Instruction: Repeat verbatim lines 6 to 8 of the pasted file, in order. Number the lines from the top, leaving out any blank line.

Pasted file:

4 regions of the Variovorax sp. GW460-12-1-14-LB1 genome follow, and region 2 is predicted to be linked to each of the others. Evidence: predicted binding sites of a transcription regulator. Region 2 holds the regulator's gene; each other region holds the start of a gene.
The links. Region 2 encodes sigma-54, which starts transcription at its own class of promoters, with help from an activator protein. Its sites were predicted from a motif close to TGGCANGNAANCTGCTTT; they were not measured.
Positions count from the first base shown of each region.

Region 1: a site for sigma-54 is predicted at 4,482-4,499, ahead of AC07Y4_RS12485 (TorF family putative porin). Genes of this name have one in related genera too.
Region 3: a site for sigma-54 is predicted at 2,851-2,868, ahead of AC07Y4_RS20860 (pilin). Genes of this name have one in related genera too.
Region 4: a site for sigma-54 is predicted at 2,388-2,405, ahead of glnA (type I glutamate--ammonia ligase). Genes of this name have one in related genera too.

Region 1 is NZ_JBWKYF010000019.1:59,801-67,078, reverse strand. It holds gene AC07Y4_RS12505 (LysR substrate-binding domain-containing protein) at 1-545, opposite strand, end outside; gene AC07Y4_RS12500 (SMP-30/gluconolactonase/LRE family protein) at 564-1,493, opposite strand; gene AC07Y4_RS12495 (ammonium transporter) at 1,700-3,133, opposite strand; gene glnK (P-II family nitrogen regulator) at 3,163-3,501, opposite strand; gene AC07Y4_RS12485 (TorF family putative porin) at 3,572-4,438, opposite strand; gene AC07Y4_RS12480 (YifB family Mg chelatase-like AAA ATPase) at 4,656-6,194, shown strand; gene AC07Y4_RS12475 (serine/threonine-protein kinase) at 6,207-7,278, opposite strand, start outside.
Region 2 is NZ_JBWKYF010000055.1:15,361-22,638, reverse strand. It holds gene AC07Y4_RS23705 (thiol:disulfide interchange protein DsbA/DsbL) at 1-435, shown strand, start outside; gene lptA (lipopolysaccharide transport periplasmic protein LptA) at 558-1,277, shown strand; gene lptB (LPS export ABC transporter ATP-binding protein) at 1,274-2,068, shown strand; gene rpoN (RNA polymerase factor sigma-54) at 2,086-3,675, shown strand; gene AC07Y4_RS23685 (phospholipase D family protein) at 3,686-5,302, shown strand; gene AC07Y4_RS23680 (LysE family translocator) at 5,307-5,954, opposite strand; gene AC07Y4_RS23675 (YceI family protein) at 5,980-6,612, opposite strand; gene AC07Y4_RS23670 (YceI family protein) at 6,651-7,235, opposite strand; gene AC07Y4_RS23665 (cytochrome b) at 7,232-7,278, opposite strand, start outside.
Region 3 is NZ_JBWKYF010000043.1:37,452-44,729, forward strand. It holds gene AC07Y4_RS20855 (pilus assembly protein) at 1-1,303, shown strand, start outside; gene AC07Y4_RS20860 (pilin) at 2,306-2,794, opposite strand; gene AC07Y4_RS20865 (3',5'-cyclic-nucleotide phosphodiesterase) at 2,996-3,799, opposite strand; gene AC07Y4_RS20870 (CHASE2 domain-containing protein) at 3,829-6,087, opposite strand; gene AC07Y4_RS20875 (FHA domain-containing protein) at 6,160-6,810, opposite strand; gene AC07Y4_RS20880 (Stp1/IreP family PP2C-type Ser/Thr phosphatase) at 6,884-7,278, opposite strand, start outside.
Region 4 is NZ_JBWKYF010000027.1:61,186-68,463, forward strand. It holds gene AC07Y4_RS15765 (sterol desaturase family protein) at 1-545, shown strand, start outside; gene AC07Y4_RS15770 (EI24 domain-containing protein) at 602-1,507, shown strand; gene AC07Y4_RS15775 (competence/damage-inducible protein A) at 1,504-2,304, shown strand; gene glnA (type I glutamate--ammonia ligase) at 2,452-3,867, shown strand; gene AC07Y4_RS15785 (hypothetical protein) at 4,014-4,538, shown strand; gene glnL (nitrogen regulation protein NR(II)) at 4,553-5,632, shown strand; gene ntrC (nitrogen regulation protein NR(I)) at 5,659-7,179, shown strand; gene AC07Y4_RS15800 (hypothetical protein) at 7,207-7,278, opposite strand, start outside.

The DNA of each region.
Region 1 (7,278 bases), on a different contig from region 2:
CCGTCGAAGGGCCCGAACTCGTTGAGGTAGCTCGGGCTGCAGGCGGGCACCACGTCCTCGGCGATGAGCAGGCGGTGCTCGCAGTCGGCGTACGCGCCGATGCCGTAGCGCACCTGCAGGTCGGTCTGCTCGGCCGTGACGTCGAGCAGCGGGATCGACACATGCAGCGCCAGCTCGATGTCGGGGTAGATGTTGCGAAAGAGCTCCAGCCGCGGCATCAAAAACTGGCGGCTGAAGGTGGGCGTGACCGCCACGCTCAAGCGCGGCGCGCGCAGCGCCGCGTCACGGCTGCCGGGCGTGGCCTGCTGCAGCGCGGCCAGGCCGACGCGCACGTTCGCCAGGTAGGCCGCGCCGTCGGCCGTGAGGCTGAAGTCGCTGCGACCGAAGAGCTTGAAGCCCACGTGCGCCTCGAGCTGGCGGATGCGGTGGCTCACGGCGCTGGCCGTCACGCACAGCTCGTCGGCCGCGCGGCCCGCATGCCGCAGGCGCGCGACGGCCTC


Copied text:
Region 4: a site for sigma-54 is predicted at 2,388-2,405, ahead of glnA (type I glutamate--ammonia ligase). Genes of this name have one in related genera too.

Region 1 is NZ_JBWKYF010000019.1:59,801-67,078, reverse strand. It holds gene AC07Y4_RS12505 (LysR substrate-binding domain-containing protein) at 1-545, opposite strand, end outside; gene AC07Y4_RS12500 (SMP-30/gluconolactonase/LRE family protein) at 564-1,493, opposite strand; gene AC07Y4_RS12495 (ammonium transporter) at 1,700-3,133, opposite strand; gene glnK (P-II family nitrogen regulator) at 3,163-3,501, opposite strand; gene AC07Y4_RS12485 (TorF family putative porin) at 3,572-4,438, opposite strand; gene AC07Y4_RS12480 (YifB family Mg chelatase-like AAA ATPase) at 4,656-6,194, shown strand; gene AC07Y4_RS12475 (serine/threonine-protein kinase) at 6,207-7,278, opposite strand, start outside.
Region 2 is NZ_JBWKYF010000055.1:15,361-22,638, reverse strand. It holds gene AC07Y4_RS23705 (thiol:disulfide interchange protein DsbA/DsbL) at 1-435, shown strand, start outside; gene lptA (lipopolysaccharide transport periplasmic protein LptA) at 558-1,277, shown strand; gene lptB (LPS export ABC transporter ATP-binding protein) at 1,274-2,068, shown strand; gene rpoN (RNA polymerase factor sigma-54) at 2,086-3,675, shown strand; gene AC07Y4_RS23685 (phospholipase D family protein) at 3,686-5,302, shown strand; gene AC07Y4_RS23680 (LysE family translocator) at 5,307-5,954, opposite strand; gene AC07Y4_RS23675 (YceI family protein) at 5,980-6,612, opposite strand; gene AC07Y4_RS23670 (YceI family protein) at 6,651-7,235, opposite strand; gene AC07Y4_RS23665 (cytochrome b) at 7,232-7,278, opposite strand, start outside.